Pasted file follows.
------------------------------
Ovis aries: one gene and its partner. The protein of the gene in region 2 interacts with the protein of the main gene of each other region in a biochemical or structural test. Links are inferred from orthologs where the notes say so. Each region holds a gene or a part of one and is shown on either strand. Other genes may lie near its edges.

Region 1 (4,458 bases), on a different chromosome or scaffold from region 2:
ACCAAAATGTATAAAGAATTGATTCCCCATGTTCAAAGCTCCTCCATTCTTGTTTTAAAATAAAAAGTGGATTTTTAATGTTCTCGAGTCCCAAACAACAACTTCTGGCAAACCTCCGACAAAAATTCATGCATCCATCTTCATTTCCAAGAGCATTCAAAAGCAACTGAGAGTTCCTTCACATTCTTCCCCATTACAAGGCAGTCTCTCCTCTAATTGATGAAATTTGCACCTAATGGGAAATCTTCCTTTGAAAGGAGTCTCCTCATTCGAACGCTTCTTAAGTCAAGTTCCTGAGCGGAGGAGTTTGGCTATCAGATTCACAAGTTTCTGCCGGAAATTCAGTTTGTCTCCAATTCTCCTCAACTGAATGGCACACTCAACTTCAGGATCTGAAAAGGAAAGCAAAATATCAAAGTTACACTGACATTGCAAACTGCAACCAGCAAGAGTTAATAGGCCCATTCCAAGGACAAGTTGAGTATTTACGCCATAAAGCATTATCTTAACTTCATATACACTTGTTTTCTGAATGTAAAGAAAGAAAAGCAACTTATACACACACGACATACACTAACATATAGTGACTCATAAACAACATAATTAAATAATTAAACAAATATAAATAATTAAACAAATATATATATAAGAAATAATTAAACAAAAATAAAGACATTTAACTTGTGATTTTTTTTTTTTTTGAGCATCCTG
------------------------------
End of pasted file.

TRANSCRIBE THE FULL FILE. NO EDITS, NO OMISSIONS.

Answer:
Ovis aries: one gene and its partner. The protein of the gene in region 2 interacts with the protein of the main gene of each other region in a biochemical or structural test. Links are inferred from orthologs where the notes say so. Each region holds a gene or a part of one and is shown on either strand. Other genes may lie near its edges.

Region 1 (4,458 bases), on a different chromosome or scaffold from region 2:
ACCAAAATGTATAAAGAATTGATTCCCCATGTTCAAAGCTCCTCCATTCTTGTTTTAAAATAAAAAGTGGATTTTTAATGTTCTCGAGTCCCAAACAACAACTTCTGGCAAACCTCCGACAAAAATTCATGCATCCATCTTCATTTCCAAGAGCATTCAAAAGCAACTGAGAGTTCCTTCACATTCTTCCCCATTACAAGGCAGTCTCTCCTCTAATTGATGAAATTTGCACCTAATGGGAAATCTTCCTTTGAAAGGAGTCTCCTCATTCGAACGCTTCTTAAGTCAAGTTCCTGAGCGGAGGAGTTTGGCTATCAGATTCACAAGTTTCTGCCGGAAATTCAGTTTGTCTCCAATTCTCCTCAACTGAATGGCACACTCAACTTCAGGATCTGAAAAGGAAAGCAAAATATCAAAGTTACACTGACATTGCAAACTGCAACCAGCAAGAGTTAATAGGCCCATTCCAAGGACAAGTTGAGTATTTACGCCATAAAGCATTATCTTAACTTCATATACACTTGTTTTCTGAATGTAAAGAAAGAAAAGCAACTTATACACACACGACATACACTAACATATAGTGACTCATAAACAACATAATTAAATAATTAAACAAATATAAATAATTAAACAAATATATATATAAGAAATAATTAAACAAAAATAAAGACATTTAACTTGTGATTTTTTTTTTTTTTGAGCATCCTG